The last sentence is ambiguous.  It could mean you'll get a diagnostic if
they do overlap.  Perhaps say "Per The Rule, each group member skips past
any match whose range overlaps the range of an earlier group member's

>   After all
> DAG directives run, the match range for the entire DAG Group extends
> from the start of the earliest match to the end of the latest match.
> The end of that match range becomes the start of the search range for
> subsequent directives.
> Observations
> ------------
> A CHECK-NOT surrounded by CHECK-DAG directives separates the DAGs into

"A CHECK-NOT" -> "One or more CHECK-NOTs"

> disjoint groups, and does not permit matches from the two groups to
> overlap. DAG was originally implemented to detect and diagnose an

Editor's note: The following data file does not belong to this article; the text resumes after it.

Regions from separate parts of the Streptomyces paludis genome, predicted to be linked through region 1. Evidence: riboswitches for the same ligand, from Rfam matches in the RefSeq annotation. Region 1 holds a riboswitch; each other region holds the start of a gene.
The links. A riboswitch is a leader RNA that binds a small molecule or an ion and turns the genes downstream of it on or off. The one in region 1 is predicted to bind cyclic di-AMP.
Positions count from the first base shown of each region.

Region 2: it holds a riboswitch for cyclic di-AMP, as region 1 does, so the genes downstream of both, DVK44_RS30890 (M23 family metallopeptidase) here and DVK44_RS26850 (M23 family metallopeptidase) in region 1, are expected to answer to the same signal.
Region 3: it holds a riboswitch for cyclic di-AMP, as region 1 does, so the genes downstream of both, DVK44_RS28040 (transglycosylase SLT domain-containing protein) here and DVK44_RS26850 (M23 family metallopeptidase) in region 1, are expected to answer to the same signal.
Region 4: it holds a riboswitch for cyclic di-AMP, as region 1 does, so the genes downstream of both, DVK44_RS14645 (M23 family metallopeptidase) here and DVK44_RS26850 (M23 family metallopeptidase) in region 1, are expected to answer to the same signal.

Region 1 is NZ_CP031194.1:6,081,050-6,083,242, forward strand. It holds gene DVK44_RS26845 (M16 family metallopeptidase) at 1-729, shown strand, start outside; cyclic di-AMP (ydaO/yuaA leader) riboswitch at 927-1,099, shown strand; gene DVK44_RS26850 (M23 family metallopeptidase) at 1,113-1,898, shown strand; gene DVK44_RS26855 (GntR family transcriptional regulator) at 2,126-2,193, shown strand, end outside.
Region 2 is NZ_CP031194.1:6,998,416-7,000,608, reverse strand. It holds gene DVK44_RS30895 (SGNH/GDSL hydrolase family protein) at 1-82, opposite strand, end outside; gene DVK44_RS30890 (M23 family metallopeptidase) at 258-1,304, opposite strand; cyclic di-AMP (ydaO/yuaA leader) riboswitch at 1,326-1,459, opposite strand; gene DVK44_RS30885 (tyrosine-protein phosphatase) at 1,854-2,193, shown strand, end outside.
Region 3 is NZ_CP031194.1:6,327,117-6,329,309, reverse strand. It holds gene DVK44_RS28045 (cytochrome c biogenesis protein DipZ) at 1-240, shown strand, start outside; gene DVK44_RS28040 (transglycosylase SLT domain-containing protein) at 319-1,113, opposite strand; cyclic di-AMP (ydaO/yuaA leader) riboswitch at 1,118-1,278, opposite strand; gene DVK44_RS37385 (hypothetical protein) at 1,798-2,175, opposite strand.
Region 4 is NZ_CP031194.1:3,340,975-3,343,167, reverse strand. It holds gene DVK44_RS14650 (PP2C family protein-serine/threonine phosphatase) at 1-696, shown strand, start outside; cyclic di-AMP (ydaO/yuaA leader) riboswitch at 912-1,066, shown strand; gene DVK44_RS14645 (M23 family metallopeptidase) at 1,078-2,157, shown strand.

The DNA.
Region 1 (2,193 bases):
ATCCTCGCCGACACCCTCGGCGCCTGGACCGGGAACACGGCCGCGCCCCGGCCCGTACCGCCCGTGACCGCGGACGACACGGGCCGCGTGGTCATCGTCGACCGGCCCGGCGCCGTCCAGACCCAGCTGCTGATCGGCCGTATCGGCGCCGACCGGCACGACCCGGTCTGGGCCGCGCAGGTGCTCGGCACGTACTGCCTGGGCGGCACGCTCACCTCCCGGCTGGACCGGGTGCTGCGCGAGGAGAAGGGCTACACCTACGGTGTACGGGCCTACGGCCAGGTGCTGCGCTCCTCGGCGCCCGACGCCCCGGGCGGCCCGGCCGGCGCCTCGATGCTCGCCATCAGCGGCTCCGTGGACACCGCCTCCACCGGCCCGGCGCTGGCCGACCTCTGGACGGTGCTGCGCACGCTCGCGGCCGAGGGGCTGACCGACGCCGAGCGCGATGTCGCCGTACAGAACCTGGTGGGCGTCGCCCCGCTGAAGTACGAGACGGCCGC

> overlap in this situation, but the implementation worked only for the
> first DAG after a NOT. This can lead to counter-intuitive behavior and
> potentially makes certain kinds of matches impossible.

By the way, I have a patch that fixes the search ranges for DAG-NOT-DAG to
match your formal description here.  I need to polish up the commit log,
and then I'll post it for review.  It applies after my other patches
because it was easier to implement that way.



> Technically, putting CHECK-SAME or CHECK-NEXT after CHECK-DAG has
> defined behavior, but it's unlikely to be useful, so FileCheck rejects
> that kind of sequence.  Similarly, putting SAME or NEXT as the
> first directive in a file likewise has defined behavior (matching
> precisely the first or second line respectively of the input text);
> however this is far more likely to be a mistake than to be useful, so
> again FileCheck rejects this.